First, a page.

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Tuesday, July 31, 2012

The Fading Art Of The Physical Exam

Internist Nesli Basgoz examines patient Barry Arcangeli who has a leaky heart valve. Basgoz discovered Arcangeli's heart condition during a routine physical examination.

"I sometimes joke that if you come to our hospital missing a finger, no one will believe you until we get a CAT scan, an MRI and an orthopedic consult. We just don't trust our senses." - Dr. Abraham Verghese

Would you prefer your doctor to take the time talk with you, give you a physical exam that includes touch, make judgements based on experience and physical touch? I do, that's why I go to 82 year old Dr. Pepe in Boulder City. But other physicians say that the time spent to practice the art of medicine takes away from the efficiency, documentation and physicall evidence of tests, scans and almost CSI or detective deductive evidence. After all we live in a modern world with modern things.

Insurance company demands that doctors spend less than fifteen minutes per patient  (in some cases ten) have taken from face time and physical touch. The family doctor is more likely a family clinic, where doctors who are contract employees come and go based on how much they are paid as much as how much they can help people.

Some med schools are never taught to "lay hands" or how to properly interview a patient, as their instructors come from the world of technology and large medical institutions.

NPR 's Morning Edition spent time yesterday morning looking at the "fading art of the physical exam."


Lydia Scherr said...

I find this extremely interesting!

of all the countless times spent in a doctors office i have never been told that insurance companies have doctors spend a fixed amount of time for each patient...which is annoying in my opinion, because you still have to wait forever to be seen.

How can the medical field really improve, or maintain respect if the doctors know more about reading results from a machine than reading the human body

Kayla Geale said...

I think it's quite sad that the medical world has taken such a drastic turn. I believe that people would like doctors more if they connected on a more personal level. It'd also make spending so much money a little more worth while. When it comes to money, people want their dollars worth. How can they get that, when the doctor spends less than 15 minutes diagnosing them?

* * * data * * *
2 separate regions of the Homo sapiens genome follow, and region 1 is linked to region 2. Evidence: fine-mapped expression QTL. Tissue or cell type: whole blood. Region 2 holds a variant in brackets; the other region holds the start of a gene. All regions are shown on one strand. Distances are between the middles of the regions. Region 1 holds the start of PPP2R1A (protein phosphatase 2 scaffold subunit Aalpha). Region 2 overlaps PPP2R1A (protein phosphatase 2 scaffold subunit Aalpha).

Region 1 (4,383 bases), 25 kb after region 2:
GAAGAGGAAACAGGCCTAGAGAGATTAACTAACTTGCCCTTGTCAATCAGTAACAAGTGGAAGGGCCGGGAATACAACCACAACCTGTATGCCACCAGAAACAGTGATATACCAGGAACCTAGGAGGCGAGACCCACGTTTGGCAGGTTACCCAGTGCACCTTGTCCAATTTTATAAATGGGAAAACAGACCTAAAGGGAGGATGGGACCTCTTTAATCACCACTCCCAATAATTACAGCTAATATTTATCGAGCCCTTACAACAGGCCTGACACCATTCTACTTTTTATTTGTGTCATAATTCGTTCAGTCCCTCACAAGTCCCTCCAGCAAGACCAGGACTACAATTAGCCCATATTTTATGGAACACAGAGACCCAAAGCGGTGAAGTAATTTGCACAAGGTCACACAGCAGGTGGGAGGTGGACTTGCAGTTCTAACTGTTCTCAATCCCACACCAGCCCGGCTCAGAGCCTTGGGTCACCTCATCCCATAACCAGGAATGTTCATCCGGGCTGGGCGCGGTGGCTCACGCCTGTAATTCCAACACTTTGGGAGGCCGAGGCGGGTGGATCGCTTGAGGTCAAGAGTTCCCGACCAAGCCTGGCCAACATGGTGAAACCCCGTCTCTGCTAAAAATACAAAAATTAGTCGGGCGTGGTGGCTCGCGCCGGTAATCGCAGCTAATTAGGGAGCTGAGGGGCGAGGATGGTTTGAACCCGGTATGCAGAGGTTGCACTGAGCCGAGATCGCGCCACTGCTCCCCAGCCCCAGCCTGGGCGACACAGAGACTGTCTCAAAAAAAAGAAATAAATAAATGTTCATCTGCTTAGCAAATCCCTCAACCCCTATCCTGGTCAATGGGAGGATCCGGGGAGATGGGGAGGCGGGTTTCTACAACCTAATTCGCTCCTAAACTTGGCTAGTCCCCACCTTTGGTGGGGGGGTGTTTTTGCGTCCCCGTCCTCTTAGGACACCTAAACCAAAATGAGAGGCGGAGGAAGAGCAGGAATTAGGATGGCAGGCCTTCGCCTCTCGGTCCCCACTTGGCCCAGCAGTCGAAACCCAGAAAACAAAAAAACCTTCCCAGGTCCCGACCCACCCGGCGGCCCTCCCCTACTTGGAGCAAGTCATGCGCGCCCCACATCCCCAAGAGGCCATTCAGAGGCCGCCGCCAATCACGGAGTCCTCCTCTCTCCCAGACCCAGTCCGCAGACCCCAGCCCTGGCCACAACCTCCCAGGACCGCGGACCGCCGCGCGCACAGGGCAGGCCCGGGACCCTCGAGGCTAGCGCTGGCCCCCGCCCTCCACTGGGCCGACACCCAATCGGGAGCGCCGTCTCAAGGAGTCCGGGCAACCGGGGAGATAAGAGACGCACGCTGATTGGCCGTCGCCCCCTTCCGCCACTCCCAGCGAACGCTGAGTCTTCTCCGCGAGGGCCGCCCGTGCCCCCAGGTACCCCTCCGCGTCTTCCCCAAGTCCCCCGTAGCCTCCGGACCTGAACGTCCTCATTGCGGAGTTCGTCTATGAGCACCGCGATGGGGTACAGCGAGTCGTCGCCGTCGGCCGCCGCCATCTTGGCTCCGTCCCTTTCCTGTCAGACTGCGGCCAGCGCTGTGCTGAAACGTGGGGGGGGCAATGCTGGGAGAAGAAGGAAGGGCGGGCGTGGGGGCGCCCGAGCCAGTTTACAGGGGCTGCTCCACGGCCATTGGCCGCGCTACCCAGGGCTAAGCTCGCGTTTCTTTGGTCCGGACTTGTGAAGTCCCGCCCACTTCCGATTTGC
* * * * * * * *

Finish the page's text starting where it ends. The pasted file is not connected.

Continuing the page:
Anonymous said...

R Caruthers bc550
I work in the health field and i have seen this done where dr's are in and out of the room in less then 15 mins and on to the next. personally i hate feeling like "a number" i want quality time. it is my health and my life.

Ryan said...

I don't think insurance companies should be telling doctors how to do their jobs. They're not the professional. When I get sick I don't go to a customer service rep. at a insurance company to get medication. I go to a professional doctor.

Janael Macaraeg said...

I agree with Ryan because to a patient it is so important to feel comfortable with your doctor and to feel comfortable with them, you have to see them longer. I think that doctors will lose their "bedside manners" with a patient by not being able to get to know them personally and understand what is wrong with them. Insurance companies make me mad about topics like this.

Anonymous said...

For the past 10 years, I have worked in the healthy insurance field and have never heard of this 15 minute rule. I have, however, seen the extreme amounts of money that physicians charge for their services, so it makes more sense that doctors would spend as little time with a patient in order to move on to the next room where more money awaits. Also, these physicians spend less time examining and more time ordering tests because there is an additional charge that can be submitted on your medical claim, and will also require a follow up visit which puts another couple hundred bucks in your doctor's pocket.

-Jessica Pena